589 F.2d 1305 (7th Cir. 1978), 78-1453, United States v. Marathon Pipe Line Co.
|Citation:||589 F.2d 1305|
|Party Name:||UNITED STATES of America, Plaintiff-Appellee, v. MARATHON PIPE LINE COMPANY, Defendant-Appellant.|
|Case Date:||December 22, 1978|
|Court:||United States Courts of Appeals, Court of Appeals for the Seventh Circuit|
Argued Oct. 30, 1978.
John P. Ewart, Craig & Craig, Mattoon, Ill., for defendant-appellant.
Robert L. Simpkins, Asst. U. S. Atty., East St. Louis, Ill., for plaintiff-appellee.
Before CASTLE, Senior Circuit Judge, and BAUER and WOOD, Circuit Judges.
CASTLE, Senior Circuit Judge.
Marathon Pipe Line Company appeals from the district court's enforcement by way of summary judgment of a $2,000 civil penalty assessed by the United States Coast Guard against Marathon under section 1321(b)(6) of the Federal Water Pollution Control Act (FWPCA) 1 for a discharge of oil into navigable waters in violation of section 1321(b)(3) of the Act. The issue presented is whether section 1321(b)(6) permits the Coast Guard to assess more than a nominal civil penalty against the owner of a discharging facility where the owner is without fault and the spill was caused by a third party. 2 Affirming the district court, we hold that section 1321(b)(6) is an absolute liability provision which contemplates a substantial penalty even in the absence of fault and, accordingly, that the Coast Guard did not abuse its discretion in assessing a $2,000 civil penalty for a discharge of 19,992 gallons of crude oil.
On November 20, 1975 Marathon was notified by local police that a pipeline owned by it had ruptured and was discharging crude oil into the Kaskaskia River in southern Illinois. The company immediately took steps to contain the spill and reported the occurrence to the United States Environmental Protection Agency. In all, 19,992 gallons of crude oil were discharged from the pipeline and 10,920 gallons were recovered or burned, so that approximately 9,072 gallons escaped downriver. Subsequent investigation by the company revealed that a bulldozer had struck the four-
inch buried pipe back in June or July of 1975 while hired to dig an irrigation ditch for the owners of the land. The bulldozer operator had reported the damage to the landowners, but as the latter thought that the pipeline was no longer in use, neither ever reported the damage to Marathon. The location of the pipeline was a matter of public record, the easement having been duly recorded with the local recorder's office, and the pipeline was marked in accordance with all federal regulations. It is undisputed that the eventual split in the line resulted from the bulldozer damage and that Marathon was in no way at fault in not learning of either the digging or the damage at any time prior to the spill.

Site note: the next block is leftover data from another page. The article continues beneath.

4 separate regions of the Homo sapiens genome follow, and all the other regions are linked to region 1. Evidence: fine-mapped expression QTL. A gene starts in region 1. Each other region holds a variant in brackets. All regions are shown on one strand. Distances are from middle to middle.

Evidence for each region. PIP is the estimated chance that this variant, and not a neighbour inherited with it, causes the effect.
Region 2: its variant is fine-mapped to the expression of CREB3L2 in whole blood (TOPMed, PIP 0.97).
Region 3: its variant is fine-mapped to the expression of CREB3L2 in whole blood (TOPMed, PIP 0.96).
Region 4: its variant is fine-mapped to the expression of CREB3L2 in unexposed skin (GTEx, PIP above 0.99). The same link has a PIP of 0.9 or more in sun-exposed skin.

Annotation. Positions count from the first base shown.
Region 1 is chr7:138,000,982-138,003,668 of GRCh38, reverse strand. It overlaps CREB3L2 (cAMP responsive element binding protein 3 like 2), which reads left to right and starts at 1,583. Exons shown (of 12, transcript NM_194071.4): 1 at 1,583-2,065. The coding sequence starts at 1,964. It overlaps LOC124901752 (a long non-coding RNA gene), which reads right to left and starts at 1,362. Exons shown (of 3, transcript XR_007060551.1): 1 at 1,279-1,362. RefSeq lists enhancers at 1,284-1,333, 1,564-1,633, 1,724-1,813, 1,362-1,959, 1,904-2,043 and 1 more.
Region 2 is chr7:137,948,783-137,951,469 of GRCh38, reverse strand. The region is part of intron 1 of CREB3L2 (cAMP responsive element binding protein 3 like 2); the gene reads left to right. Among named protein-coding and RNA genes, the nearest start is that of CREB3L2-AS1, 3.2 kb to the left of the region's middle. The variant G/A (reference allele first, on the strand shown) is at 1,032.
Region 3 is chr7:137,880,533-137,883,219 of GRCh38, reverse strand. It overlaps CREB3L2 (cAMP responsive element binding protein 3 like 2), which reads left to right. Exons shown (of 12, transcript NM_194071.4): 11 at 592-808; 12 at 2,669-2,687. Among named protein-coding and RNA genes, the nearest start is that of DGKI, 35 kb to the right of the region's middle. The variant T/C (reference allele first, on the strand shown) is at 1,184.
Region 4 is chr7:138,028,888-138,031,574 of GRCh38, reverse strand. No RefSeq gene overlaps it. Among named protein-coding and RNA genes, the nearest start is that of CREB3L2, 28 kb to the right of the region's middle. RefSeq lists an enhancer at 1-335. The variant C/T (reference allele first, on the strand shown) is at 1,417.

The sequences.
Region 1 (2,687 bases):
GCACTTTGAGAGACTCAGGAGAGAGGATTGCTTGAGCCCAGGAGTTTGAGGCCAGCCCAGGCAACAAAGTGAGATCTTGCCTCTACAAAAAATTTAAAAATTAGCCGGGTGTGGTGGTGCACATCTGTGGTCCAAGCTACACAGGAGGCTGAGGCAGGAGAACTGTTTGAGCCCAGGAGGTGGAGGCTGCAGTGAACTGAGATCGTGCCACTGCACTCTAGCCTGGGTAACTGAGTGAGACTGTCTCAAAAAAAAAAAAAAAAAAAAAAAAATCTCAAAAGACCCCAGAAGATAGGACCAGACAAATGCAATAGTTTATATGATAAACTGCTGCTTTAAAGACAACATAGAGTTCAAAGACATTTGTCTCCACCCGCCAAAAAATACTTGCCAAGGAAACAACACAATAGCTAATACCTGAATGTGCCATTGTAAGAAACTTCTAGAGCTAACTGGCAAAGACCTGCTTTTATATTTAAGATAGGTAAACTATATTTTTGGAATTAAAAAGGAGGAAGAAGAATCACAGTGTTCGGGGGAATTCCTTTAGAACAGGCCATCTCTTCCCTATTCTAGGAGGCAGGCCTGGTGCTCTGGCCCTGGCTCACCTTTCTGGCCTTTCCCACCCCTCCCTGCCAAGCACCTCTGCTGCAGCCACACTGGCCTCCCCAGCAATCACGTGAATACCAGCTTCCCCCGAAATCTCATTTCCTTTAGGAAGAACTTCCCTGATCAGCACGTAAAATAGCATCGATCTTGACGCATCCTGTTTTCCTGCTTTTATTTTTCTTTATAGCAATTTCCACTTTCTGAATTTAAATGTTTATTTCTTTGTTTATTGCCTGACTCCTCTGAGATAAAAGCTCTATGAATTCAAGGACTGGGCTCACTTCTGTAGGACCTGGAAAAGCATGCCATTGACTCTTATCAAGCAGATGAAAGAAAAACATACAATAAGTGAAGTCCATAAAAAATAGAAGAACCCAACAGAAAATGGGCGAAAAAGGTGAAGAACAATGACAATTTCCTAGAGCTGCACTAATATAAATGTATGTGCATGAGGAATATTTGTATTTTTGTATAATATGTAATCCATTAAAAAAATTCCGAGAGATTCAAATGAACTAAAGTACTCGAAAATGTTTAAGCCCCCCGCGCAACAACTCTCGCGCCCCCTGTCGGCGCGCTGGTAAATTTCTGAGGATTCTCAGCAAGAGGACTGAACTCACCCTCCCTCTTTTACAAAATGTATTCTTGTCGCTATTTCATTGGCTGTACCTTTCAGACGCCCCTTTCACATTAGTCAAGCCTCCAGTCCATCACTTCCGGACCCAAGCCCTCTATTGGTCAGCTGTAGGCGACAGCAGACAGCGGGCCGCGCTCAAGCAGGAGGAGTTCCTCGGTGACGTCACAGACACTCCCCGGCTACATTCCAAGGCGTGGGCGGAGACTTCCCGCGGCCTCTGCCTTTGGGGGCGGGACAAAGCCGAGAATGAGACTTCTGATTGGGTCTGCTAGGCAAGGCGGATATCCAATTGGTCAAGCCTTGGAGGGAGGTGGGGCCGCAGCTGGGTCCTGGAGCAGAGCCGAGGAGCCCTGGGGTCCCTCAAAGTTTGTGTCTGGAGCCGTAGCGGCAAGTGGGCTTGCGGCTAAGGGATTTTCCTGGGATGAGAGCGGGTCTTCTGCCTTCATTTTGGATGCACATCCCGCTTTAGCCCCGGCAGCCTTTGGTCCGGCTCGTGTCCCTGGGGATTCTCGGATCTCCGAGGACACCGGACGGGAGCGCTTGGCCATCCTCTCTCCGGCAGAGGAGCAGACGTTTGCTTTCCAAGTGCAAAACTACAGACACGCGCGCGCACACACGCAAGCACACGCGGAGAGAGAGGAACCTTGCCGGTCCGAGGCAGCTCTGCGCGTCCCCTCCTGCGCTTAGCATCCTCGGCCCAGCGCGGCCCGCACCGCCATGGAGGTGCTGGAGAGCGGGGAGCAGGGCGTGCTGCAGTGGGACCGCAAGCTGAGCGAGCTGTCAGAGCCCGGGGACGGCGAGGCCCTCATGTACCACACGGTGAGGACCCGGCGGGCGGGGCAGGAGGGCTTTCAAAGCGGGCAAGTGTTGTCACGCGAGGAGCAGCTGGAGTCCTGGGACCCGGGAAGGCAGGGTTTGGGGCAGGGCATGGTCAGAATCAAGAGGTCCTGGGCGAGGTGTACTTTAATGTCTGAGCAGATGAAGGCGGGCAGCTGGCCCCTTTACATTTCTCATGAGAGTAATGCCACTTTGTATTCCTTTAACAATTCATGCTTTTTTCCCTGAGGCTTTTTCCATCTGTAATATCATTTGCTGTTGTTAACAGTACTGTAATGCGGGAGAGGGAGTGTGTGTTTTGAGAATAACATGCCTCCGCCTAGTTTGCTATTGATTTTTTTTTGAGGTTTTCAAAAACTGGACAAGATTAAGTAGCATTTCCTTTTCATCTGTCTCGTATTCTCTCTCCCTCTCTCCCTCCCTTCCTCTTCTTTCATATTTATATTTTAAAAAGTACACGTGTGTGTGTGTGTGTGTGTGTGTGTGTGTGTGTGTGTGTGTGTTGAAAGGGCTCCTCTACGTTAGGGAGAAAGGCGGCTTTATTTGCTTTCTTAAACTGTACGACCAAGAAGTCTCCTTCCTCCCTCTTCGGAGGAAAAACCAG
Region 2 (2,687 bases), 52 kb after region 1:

The Statutory Scheme
The FWPCA was enacted "to restore and maintain the chemical, physical and biological integrity of the Nation's waters." 33 U.S.C. § 1251(a). Toward that end Congress set the goal of eliminating the discharge of all pollutants into navigable waters by 1985. § 1251(a)(1). Section 1321, dealing with oil and hazardous substance liability, sets a "no discharge" policy of immediate effect and prohibits any discharge in harmful quantities. §§ 1321(b)(1) & (3). The section holds owners or operators of discharging facilities 3 liable for clean-up costs, subject to the defenses of act of God, act of war, negligence of the United States Government, or act or omission of a third party. § 1321(f). If the discharged substance is nonremovable, the owner or operator is liable to a variable civil penalty dependent on the amount and toxicity of the substance spilled. 4 This "liquidated damages liability" is again subject to the four enumerated defenses. § 1321(b)(2)(B)(iii). Finally, section 1321(b)(6), the immediate focus of our concern here, makes owners and operators liable to a civil penalty of up to $5,000, with no provision for any defenses but with the amount of the penalty to be determined by the Coast Guard, which is instructed to take into account ability to pay and "gravity of the violation." 5
Marathon's Statutory and Abuse of Discretion Claims
The civil penalty provision is clearly one of strict liability since fault is not even a requisite for clean-up or liquidated damages liability, and every court which has considered the question has so held. See, e. g., Tug Ocean Prince, Inc. v. United States, 436 F.Supp. 907, 924 (S.D.N.Y.1977); United States v. Atlantic Richfield Co., 429 F.Supp. 830, 836-37 (E.D.Pa.1977); Ward v. Coleman, 423 F.Supp. 1352, 1357 (W.D.Okl.1976); United States v. General Motors Corp., 403 F.Supp. 1151, 1157 (D.Conn.1975); United States v. Eureka Pipeline Co., 401 F.Supp. 934, 942 (N.D.W.Va.1975). However, Marathon claims that, although civil penalty liability attaches without regard to fault, a nominal amount only may be assessed in the absence of any fault on its part. We do not regard General Motors, supra, which also involved zero fault and third party causation, as authority for such a...
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